Present Sense

Belief in second sight is still alive and well in Scotland particularly in rural communities. My own family is an exception to that rule as they come from one of the largest industrial cities in Europe. migrants from Ireland and the belief system last strongly through four generations.

If I use modern Scottish belief in second sight or the ‘evil- eye’ as it is popularly termed I have some difficulty relating it to the claim that second sight is not associated with melancholia. As the term evil- eye may suggest this form of vision is not considered to be a desirable quality to hold.

I will start with an extreme inflection regarding an encounter with the supernatural.

‘When youre grandfather and grandmother were visiting Donegal, they went for a walk on the hills with mad Uncle Peter. Just as they were about to pass a bend in the path, they heard a screaming sound. Mad Uncle Peter, knew it was a Banshee, ran back the cottage screaming and doused the four corners of the doors and windows with holy water and would not come outside for the rest of the holiday.

Meanwhile you’re Grandmother and Grandfather went around the bend on the mountain path and passed by a man with a very squeaky wheel barrow.’

A short comic tale originally told by my grandfather. I was told it by one of his daughters slight difference. It would appear to be an overtly skeptical take on the Banshee and the consequence of catching sight of such a creature (to see a Banshee is to learn that a death is about to occur). Yet I know my grandfather believed in the existence of such things and the with the property that such visions held, second sight. His daughters would potentially be more skeptical about the existence of banshee but not with the idea of second sight.

Mad uncle Peter is not mad because he sees banshee, nor would anxiety about a meeting with such a creature be viewed as unusual. It’s the regularity with which Uncle Peter saw such things which becomes the issue.

The next tale told about mad uncle Peter to make that point uses an identical formula, the trip to Ireland the walk on the hill although this time it is presented as “when mad uncle Peter met Jesus.”

Mad Uncle Peter is not mad because he see’s visions, Folk definition of his condition is in its repetition, the manner in which his encounters with the supernatural have become every-day.

What the story also contains are the methods that my grandparents generation deployed when they feared the banshee may visit. Illness among family members or close neighbours was a trigger for such anxiety.

Large quantities of holy water were always close to hand for such occasions and the four corners of doors and windows would be marked with a prayer.

Despite it’s skeptical take on mad uncle Peter the tale deploys a common method used in the modern world it hedges its bets. ‘I don’t know if its true or false but it does no harm to fall on the side of caution.’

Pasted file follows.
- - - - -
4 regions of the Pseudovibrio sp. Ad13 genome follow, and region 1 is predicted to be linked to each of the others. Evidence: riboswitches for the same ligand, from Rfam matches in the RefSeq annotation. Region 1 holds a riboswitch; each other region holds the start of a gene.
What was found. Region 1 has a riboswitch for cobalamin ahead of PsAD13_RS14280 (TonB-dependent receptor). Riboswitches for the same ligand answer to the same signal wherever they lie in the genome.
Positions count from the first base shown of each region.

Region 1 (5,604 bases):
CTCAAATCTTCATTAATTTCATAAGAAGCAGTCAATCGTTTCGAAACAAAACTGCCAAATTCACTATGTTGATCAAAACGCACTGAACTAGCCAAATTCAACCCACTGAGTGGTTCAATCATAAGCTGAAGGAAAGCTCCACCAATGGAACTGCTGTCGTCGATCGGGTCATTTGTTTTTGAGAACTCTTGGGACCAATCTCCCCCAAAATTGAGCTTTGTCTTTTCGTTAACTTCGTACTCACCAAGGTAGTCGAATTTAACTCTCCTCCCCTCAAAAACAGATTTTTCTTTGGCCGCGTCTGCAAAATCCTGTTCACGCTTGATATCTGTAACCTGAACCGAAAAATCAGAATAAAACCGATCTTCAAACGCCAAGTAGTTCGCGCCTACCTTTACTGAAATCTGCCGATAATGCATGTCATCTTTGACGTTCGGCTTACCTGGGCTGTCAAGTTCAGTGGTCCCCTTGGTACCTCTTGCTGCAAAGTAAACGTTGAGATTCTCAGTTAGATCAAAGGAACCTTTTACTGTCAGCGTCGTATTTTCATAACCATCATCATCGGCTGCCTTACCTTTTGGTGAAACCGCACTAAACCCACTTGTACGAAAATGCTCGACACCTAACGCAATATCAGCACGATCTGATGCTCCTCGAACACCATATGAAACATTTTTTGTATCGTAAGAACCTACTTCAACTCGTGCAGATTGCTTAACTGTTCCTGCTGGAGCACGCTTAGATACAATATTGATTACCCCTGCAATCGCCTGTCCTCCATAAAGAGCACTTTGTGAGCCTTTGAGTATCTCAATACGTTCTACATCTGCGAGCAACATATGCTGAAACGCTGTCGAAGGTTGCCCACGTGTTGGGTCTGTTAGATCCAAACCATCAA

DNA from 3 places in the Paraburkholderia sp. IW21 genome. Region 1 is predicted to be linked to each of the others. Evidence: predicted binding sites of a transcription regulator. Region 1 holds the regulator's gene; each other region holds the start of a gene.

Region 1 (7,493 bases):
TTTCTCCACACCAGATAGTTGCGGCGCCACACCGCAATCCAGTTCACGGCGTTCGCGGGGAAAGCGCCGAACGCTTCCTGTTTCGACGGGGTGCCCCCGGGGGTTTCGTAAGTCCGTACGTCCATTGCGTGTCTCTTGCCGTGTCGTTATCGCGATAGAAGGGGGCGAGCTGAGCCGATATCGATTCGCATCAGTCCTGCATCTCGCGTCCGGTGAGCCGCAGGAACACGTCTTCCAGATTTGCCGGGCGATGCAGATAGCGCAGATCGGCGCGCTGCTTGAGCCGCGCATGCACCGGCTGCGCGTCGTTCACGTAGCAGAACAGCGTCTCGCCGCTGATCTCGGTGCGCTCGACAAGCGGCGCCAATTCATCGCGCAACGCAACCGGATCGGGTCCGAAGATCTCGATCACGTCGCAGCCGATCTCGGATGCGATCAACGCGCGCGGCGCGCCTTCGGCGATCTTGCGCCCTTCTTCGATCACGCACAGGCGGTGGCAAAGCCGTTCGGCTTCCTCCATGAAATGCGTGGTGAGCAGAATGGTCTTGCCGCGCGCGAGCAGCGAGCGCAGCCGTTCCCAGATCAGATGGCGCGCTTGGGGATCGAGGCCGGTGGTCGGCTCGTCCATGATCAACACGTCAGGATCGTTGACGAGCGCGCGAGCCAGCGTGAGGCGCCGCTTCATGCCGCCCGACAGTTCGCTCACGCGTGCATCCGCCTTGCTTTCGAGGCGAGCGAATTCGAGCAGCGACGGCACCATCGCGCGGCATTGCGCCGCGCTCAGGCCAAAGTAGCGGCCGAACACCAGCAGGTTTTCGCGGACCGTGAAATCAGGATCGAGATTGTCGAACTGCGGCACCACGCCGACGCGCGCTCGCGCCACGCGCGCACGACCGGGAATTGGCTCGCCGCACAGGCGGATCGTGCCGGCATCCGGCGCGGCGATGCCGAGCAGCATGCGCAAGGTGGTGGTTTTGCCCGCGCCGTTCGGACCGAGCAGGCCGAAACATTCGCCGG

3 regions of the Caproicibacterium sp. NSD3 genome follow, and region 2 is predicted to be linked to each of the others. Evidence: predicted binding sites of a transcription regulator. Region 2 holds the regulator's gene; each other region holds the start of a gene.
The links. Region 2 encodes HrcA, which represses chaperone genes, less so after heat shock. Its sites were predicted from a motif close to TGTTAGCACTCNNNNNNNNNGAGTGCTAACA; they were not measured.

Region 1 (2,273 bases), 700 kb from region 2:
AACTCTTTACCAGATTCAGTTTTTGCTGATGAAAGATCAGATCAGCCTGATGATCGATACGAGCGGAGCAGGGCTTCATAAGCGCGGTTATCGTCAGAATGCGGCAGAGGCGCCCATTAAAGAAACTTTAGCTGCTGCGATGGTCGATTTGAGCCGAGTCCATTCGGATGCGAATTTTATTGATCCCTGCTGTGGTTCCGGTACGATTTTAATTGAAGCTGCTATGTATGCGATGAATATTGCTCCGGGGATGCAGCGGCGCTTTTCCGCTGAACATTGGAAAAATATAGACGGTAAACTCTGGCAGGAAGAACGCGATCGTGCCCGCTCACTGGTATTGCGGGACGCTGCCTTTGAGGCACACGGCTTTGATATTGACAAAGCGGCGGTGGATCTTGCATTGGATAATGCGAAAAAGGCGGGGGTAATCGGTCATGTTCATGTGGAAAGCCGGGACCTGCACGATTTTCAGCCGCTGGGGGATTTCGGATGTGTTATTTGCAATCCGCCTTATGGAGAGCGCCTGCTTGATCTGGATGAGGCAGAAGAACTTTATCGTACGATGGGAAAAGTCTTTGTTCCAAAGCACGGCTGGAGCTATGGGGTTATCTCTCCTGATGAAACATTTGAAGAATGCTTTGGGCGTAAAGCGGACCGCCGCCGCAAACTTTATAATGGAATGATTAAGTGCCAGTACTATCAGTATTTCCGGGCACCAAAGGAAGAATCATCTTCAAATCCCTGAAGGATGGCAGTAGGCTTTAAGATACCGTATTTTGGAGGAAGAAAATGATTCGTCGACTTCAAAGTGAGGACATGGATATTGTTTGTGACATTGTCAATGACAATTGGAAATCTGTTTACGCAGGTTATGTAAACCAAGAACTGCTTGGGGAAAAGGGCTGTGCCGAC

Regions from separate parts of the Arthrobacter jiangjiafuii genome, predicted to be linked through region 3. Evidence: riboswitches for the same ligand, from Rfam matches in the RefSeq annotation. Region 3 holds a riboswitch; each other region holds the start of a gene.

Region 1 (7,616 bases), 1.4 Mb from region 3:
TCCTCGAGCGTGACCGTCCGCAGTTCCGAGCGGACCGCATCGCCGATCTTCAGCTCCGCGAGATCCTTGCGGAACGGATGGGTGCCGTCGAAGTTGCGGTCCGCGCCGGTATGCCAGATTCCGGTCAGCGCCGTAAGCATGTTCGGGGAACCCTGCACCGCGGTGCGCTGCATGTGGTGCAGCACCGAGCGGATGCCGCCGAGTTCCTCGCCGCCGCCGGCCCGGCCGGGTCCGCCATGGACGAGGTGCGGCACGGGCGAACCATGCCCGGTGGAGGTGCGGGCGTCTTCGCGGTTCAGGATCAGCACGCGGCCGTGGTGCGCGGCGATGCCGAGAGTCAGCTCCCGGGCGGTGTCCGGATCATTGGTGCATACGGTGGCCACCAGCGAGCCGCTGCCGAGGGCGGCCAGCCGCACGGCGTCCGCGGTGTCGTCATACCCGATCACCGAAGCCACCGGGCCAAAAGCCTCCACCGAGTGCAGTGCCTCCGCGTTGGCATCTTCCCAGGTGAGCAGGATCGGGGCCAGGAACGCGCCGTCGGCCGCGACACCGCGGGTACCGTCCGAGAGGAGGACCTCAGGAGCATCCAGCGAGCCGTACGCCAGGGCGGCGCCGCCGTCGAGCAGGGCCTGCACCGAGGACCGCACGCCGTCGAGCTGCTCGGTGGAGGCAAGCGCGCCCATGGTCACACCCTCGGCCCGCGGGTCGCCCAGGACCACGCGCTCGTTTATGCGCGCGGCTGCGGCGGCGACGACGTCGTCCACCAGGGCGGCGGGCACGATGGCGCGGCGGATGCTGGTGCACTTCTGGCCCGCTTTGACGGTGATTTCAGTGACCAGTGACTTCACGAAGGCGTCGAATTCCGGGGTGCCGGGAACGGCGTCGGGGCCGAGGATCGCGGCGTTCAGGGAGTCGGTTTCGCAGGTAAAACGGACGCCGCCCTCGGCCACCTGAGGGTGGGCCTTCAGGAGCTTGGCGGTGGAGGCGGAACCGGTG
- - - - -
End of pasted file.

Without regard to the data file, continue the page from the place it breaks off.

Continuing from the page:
This is a standard response when the tools used to dispel the taint that such vision bring are either discussed or deployed and the tale gives us both the correct methods to protect and the emotional state that should be expected to be felt.

When vision may be stimulated by other humans with the evil eye rather than supernatural entities differing strategies to ward of encounters are deployed. Social exclusion is the main one, the person with second-sight is avoided where possible.

“After I had to shake her hand I did not wash my hand for a week”

“I did not look her in the eye.” This information is punctuated with some indication of potential skepticism and doubt.

“I was not sure”…. “but you never but it does no harm….”

Doubt is expressed as this is presented as a form of evidence at the start of a group discussion. The goal is to determine with an acceptable level of proof that a member of the community holds the second sight and should therefore by excluded.

It’s the start of suspicion and the weakest form of proof that is going to be deployed.

‘When I met her I had this emotional response. I don’t know why, I felt something.’

In such deliberation and judgment further hard evidence is required. The consequences for an individual identified as having the second sight are serious: exclusion. These beliefs are the product of small tightly knit groups in which social cooperation is vital.

Proper judgement is essential here and significant care is taken with presenting evidence.

It is far removed from late 17th century descriptions which distance the sight from anxiety, despair and melancholia.

To have the eye, is a curse and a great sorrow in contemporary Scotland. Its social cost and the burden and stress it places on individuals identified as having such a curse are very really.

What contemporary examples and observation suggests is that the population in which such beliefs occur have a well-developed and managed system of information gathering and judging such issues.

Processes of becoming, the classification is intensely social and culturally mediated.

The final evidence in my contemporary example is physical a suitcase and a dress. It was deployed in the middle of what was roughly an hours discussion of the evidence.

The suspect was a relative visiting the community. During her visit three elderly relatives died. Before the night of the first funeral she had been witnessed opening a suitcase which contained a black dress and a black coat.

Physical and tangible nature of the evidence removes any doubt in everyone present. It is proof positive that she knew in advance that a death would occur.

Exclusion is the only course after such a public and visible declaration of power and knowledge that should be contained.


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